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Last updated: 20 May 2020
Switching your business electricity supplier can get you a better deal and save you money. Energy costs are one of the largest outgoings for businesses, so it’s wise to know your options and to regularly compare business energy
to make sure you’re getting the best deal. Instead of placing you in a bracket to suit your general energy usage, business energy deals are calculated to fit your exact needs, by taking a few different factors into consideration
How does contract length impact cost?
Business electricity contracts can vary in length from one to four years. As a general rule, the shorter the contract term, the lower the unit price of electricity is. But as with everything, there are always exceptions to this rule.
Having a one-year deal is generally cheaper than having a longer one. This is because your energy supplier
can’t predict future business electricity costs and has to buy the electricity that you will need in advance. Electricity prices normally increase over time, so in a four-year contract your supplier would normally increase the unit cost to cover future price increases.
How is commercial electricity pricing different to domestic?
Commercial energy is impacted by the location of your business. If you are based in the countryside, it will cost more to get energy to your premises than it would if you were in a city. Prices also vary by region
. Scotland has some of the highest energy rates in the UK, while the Midlands has some of the lowest.
Because businesses vary in their operating hours and general usage, energy suppliers find it difficult to predict how much electricity a business will consume in a year, while household users are much easier to predict.
Tariffs can also change daily, because of the way in which energy suppliers buy their power. So, if you accidentally miss your renewal period and are rolled over onto a new contract, you could find yourself paying higher rates than you should be.
What are the different business electricity tariff options?
Energy suppliers offer both fixed-rate and flexible
electricity tariffs to businesses. Fixed rate deals are more common, as they gives businesses protection from fluctuating prices. The disadvantage of this is that prices won’t go down if the wholesale price does.
In contrast, flexible tariffs reflect the market. This means that while you could make savings when prices are low, you could also end up paying more than you would have otherwise on a fixed rate tariff. It’s also worth knowing that some flexible tariffs allow you to switch energy
supplier with only 20 days’ notice.
The following contracts are also available to businesses:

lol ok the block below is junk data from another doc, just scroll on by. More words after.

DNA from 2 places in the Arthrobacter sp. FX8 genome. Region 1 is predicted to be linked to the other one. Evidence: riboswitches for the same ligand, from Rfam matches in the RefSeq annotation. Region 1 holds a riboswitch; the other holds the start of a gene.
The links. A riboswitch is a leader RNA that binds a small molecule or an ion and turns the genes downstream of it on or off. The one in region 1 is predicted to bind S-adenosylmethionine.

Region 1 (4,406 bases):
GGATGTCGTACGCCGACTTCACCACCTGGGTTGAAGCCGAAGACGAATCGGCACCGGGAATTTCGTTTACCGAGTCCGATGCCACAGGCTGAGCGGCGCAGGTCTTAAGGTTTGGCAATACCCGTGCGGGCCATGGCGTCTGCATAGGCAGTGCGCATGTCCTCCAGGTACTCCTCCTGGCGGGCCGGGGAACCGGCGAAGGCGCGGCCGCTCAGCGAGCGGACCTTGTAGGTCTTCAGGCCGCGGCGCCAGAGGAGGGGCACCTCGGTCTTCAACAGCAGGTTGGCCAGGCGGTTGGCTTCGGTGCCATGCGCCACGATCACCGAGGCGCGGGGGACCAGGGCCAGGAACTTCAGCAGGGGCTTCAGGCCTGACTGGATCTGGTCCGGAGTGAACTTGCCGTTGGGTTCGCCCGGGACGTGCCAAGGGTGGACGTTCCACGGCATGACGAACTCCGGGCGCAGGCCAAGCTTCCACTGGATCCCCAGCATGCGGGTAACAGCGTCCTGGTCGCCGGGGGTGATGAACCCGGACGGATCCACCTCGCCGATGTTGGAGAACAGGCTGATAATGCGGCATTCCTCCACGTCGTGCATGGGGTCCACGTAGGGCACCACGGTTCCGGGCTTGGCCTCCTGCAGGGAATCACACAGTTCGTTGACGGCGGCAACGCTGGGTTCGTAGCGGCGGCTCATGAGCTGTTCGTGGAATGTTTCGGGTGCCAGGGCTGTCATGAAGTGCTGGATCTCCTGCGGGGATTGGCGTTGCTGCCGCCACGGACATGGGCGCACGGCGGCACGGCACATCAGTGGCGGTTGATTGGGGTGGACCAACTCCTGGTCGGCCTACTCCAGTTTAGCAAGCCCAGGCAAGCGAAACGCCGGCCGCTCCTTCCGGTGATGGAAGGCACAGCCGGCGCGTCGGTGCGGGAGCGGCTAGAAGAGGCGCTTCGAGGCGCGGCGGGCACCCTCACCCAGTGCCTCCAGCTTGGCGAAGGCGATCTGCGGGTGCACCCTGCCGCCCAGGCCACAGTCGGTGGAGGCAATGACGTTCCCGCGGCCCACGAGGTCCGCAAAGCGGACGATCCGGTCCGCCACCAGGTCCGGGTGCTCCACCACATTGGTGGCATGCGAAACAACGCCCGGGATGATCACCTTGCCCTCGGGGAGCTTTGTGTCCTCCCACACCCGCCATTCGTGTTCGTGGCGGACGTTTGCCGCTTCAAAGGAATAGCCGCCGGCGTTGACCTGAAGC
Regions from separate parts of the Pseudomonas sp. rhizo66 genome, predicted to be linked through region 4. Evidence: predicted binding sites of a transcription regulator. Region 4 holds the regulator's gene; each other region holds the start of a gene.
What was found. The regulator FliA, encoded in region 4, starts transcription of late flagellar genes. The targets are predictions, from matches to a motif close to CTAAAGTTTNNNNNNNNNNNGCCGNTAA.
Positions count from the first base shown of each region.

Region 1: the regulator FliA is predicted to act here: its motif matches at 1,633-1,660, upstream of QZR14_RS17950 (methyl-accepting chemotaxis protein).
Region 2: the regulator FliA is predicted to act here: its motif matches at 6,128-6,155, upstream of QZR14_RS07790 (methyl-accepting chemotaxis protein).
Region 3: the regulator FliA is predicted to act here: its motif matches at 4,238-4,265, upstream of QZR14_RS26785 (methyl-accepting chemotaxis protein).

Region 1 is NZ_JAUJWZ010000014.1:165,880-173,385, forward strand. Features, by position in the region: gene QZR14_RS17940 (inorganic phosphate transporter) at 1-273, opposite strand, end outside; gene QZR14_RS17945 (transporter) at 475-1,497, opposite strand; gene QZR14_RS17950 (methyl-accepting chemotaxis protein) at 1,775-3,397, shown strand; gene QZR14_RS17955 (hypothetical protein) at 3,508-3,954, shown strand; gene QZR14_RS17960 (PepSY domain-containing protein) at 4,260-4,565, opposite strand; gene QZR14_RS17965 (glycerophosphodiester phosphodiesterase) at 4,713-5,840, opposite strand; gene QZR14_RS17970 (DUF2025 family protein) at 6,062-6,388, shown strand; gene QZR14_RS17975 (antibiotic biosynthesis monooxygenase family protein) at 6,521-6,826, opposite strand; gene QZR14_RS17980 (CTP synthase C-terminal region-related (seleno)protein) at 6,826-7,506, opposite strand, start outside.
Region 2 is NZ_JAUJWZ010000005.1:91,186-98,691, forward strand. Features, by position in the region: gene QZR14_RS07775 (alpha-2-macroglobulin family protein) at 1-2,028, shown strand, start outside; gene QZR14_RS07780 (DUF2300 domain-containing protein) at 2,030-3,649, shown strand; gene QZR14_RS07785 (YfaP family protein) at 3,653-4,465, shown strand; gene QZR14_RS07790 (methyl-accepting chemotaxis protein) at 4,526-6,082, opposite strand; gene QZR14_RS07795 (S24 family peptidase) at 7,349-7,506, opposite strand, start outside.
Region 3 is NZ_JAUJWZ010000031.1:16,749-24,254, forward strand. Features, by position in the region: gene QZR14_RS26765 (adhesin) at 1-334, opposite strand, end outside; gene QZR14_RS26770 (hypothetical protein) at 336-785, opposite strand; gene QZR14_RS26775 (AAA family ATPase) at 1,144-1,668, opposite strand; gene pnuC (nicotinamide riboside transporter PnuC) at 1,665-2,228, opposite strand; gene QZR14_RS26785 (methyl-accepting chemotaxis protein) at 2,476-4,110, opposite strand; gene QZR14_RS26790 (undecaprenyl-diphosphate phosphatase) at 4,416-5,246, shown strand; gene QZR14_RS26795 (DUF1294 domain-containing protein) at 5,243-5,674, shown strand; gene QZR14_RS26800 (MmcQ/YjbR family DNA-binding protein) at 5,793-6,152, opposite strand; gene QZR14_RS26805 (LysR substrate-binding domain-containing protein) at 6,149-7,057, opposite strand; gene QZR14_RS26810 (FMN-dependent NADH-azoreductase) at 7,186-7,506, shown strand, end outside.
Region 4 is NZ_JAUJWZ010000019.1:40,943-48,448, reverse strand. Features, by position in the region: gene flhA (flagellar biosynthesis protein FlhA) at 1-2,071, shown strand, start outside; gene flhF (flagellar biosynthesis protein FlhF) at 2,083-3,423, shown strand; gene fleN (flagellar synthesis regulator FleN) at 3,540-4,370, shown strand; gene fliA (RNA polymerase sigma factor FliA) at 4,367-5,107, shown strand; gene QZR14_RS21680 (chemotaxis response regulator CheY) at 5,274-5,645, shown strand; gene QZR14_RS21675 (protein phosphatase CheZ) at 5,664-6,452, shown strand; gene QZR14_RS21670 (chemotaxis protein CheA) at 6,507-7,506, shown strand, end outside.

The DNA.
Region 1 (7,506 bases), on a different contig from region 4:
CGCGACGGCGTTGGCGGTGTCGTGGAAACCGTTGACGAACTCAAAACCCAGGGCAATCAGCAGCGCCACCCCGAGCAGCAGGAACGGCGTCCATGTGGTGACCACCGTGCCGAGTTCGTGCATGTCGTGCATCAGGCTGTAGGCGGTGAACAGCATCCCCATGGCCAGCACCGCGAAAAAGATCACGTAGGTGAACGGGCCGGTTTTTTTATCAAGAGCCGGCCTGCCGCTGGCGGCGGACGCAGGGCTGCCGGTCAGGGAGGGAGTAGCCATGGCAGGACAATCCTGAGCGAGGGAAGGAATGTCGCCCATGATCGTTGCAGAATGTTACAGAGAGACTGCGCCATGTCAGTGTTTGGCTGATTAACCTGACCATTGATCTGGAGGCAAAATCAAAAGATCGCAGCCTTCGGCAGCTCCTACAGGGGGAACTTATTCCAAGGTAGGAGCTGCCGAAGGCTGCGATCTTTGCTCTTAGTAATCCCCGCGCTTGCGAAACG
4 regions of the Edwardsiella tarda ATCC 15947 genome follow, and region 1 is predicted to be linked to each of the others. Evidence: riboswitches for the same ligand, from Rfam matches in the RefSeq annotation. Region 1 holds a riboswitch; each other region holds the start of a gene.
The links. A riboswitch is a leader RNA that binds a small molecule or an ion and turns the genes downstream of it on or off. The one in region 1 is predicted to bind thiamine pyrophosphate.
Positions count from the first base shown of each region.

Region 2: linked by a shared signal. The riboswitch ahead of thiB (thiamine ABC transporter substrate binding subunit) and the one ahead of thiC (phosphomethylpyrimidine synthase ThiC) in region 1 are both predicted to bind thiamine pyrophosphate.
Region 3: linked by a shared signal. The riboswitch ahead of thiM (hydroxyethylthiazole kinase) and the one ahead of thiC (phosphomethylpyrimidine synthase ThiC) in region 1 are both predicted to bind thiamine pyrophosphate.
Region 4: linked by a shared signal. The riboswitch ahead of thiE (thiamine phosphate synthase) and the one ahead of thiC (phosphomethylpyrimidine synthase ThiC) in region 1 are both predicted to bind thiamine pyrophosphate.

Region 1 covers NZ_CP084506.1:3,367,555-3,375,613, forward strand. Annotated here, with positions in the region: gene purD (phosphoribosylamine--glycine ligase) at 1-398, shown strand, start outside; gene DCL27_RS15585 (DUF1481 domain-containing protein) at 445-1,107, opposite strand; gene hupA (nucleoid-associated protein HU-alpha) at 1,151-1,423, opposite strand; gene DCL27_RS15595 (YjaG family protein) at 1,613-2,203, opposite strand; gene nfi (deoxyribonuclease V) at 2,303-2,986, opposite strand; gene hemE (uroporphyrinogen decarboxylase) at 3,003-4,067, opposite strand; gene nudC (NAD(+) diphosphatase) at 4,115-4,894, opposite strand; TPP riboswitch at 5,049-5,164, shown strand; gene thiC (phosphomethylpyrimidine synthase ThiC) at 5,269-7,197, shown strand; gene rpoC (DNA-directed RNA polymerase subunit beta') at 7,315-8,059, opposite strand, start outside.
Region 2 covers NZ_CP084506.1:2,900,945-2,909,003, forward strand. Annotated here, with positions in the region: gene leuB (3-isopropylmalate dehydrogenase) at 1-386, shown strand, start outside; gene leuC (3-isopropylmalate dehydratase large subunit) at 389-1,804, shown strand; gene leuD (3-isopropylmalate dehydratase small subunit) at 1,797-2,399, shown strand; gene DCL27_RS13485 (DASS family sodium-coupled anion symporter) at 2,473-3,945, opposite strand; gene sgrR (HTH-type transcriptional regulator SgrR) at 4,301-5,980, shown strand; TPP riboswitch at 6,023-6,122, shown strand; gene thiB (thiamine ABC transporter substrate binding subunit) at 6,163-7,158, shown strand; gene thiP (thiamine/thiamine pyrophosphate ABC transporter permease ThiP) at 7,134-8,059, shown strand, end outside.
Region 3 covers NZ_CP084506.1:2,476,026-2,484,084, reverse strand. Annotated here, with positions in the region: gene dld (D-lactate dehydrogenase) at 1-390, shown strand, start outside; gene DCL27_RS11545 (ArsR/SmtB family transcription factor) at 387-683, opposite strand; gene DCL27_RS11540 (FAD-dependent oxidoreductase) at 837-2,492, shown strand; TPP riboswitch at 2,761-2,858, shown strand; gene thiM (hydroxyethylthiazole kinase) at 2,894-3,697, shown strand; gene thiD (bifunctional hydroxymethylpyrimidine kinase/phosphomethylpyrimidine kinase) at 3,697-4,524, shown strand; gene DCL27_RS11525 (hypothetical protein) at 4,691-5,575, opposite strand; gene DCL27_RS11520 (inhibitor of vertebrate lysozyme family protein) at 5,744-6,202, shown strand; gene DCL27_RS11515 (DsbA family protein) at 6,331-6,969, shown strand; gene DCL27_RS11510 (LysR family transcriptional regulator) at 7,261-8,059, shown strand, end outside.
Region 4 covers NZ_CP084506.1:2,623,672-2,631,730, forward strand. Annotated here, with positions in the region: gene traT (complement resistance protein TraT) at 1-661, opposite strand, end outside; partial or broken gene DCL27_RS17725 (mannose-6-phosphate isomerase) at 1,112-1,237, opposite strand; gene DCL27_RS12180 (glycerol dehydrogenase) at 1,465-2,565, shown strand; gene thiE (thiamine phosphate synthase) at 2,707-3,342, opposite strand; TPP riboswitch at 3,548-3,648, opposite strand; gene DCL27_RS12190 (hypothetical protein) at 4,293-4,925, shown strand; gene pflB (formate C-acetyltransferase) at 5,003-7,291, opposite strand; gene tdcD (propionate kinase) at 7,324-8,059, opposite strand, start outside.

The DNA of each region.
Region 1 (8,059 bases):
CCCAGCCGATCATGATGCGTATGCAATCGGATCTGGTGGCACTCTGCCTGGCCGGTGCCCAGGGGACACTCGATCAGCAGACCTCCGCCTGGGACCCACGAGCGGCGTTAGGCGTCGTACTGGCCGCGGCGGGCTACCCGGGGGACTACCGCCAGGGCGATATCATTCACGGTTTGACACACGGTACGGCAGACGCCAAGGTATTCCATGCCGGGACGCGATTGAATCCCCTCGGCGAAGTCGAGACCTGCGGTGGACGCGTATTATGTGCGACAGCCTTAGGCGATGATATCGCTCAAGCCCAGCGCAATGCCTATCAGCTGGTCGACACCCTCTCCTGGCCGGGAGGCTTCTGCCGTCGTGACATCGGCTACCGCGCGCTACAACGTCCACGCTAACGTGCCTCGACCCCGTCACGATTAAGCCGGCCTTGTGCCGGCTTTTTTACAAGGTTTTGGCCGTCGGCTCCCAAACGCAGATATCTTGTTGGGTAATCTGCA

- Deemed rate contract: this is also known as an out-of-contract tariff. It’s a rolling contract with expensive rates arranged by suppliers, for customers with no formally agreed contract. This is to be avoided as it’s usually never a good deal.
- 28-day contract: This is a rolling contract for businesses who haven’t switched since the energy market deregulation came into effect. The unit rates that you’re charged can go up and down.
- Rollover contract: If you haven’t organised a new deal when your contract ends, your supplier will put you on a rollover contract. This automatically signs you up for another year, and the rates that you’ll be charged will be very expensive. This is best avoided, so always negotiate a new contract before your current one ends.
Whether you’re a large or small business, it’s always best to be on a fixed rate contract. This option comes with the least risk, and it makes it easier for you to calculate your usage across the entire length of the contract.
How can your business’s credit rating impact your energy rates?
Business energy suppliers
can select which customers they want to deal with based on their credit history. Suppliers are conscious of the risks involved in supplying gas or electricity to businesses that may not be able to keep up with payments, as business energy is expensive and used in large volumes.
If your business has a poor credit rating, or you’re in a high-risk industry, this can narrow down your options of suppliers and their business energy deals
. Some suppliers will not accept businesses with a poor credit history at all, while some just won’t give you access to their best offers. Suppliers that do accept low credit business may also:
- Charge you an additional premium.
- Ask you for a security deposit.
- Insist that you pay by direct debit (though some suppliers will offer you a discount for this arrangement).
- Ask to install a prepayment meter on your premises.
Suppliers normally offer their best rates to those with a good credit score. Whenever you apply for a business energy deal, the supplier will check your credit rating. Around one in three businesses don’t have access to the cheapest electricity rates as they fall below the minimum credit score threshold.
Some businesses, such as start-ups, may have zero credit history, or a relatively low score. If this applies to you, energy suppliers may be reluctant to offer you their cheapest business energy deals
, as they can’t guarantee that you’ll be able to keep up with payments.